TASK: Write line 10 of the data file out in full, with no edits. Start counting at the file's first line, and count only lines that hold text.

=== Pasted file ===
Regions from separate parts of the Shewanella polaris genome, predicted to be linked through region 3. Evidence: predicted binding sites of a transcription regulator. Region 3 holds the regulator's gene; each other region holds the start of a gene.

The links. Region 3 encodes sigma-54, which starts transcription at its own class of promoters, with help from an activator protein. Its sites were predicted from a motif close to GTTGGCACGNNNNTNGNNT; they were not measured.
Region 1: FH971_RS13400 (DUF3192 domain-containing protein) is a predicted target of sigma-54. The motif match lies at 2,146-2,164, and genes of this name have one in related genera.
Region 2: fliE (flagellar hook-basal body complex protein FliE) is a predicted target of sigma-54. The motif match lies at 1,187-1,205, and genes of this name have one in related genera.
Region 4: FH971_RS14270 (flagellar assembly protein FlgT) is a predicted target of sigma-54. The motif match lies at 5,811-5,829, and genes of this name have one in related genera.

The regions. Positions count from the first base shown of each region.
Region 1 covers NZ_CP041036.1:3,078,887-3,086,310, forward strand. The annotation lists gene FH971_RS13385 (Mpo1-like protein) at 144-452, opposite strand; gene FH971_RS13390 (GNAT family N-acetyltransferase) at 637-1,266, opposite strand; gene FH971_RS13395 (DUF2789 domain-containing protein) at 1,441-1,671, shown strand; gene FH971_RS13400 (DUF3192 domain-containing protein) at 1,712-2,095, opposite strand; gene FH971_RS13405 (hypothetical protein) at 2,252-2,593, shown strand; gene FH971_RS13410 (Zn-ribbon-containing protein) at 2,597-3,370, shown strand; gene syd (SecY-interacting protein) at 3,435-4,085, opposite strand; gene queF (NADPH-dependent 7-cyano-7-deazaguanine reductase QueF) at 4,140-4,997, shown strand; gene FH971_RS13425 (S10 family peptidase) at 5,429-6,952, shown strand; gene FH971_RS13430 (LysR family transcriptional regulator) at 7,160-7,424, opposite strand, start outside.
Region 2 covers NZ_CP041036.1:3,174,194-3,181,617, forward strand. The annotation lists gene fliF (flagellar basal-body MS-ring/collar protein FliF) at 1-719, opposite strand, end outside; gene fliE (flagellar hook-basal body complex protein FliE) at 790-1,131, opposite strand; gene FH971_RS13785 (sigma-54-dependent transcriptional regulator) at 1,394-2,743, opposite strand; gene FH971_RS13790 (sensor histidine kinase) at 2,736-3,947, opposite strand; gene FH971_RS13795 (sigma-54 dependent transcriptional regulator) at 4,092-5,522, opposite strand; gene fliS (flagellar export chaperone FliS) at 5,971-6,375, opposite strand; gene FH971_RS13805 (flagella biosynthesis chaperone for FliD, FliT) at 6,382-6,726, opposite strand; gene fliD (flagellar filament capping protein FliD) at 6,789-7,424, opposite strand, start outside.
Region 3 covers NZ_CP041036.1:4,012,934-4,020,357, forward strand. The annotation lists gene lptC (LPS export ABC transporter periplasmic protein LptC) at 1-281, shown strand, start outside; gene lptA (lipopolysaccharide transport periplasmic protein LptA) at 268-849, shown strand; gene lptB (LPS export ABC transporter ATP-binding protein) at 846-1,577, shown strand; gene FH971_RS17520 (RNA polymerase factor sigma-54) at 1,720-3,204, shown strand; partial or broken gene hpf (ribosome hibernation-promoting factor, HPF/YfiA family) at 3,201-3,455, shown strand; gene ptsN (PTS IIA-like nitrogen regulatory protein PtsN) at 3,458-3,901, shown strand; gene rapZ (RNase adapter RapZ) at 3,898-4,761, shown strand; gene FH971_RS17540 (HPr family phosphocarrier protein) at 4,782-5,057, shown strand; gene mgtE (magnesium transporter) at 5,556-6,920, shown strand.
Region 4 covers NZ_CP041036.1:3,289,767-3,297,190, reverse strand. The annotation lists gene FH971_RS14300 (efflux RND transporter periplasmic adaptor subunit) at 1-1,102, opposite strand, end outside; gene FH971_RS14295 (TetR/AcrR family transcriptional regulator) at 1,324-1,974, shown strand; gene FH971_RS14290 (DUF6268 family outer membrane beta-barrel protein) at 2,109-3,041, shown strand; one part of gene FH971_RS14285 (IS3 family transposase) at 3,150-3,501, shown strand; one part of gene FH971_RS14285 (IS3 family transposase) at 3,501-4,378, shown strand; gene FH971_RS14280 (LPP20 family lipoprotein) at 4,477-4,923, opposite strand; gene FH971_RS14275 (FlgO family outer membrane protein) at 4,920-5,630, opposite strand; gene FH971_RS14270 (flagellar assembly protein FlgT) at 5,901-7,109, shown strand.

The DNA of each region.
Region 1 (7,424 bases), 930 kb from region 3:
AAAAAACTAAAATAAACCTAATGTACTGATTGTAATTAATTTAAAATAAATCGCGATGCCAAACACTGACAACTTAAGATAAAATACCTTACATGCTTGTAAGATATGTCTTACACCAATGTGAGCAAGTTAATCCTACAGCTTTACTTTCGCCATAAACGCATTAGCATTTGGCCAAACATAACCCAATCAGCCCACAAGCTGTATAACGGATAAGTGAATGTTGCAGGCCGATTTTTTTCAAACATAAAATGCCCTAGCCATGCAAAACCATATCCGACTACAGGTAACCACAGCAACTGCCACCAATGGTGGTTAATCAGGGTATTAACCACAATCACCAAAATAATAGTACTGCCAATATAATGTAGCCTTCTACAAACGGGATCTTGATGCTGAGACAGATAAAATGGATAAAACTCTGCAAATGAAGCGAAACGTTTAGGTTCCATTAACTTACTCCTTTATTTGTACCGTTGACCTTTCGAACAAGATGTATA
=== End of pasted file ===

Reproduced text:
Region 4 covers NZ_CP041036.1:3,289,767-3,297,190, reverse strand. The annotation lists gene FH971_RS14300 (efflux RND transporter periplasmic adaptor subunit) at 1-1,102, opposite strand, end outside; gene FH971_RS14295 (TetR/AcrR family transcriptional regulator) at 1,324-1,974, shown strand; gene FH971_RS14290 (DUF6268 family outer membrane beta-barrel protein) at 2,109-3,041, shown strand; one part of gene FH971_RS14285 (IS3 family transposase) at 3,150-3,501, shown strand; one part of gene FH971_RS14285 (IS3 family transposase) at 3,501-4,378, shown strand; gene FH971_RS14280 (LPP20 family lipoprotein) at 4,477-4,923, opposite strand; gene FH971_RS14275 (FlgO family outer membrane protein) at 4,920-5,630, opposite strand; gene FH971_RS14270 (flagellar assembly protein FlgT) at 5,901-7,109, shown strand.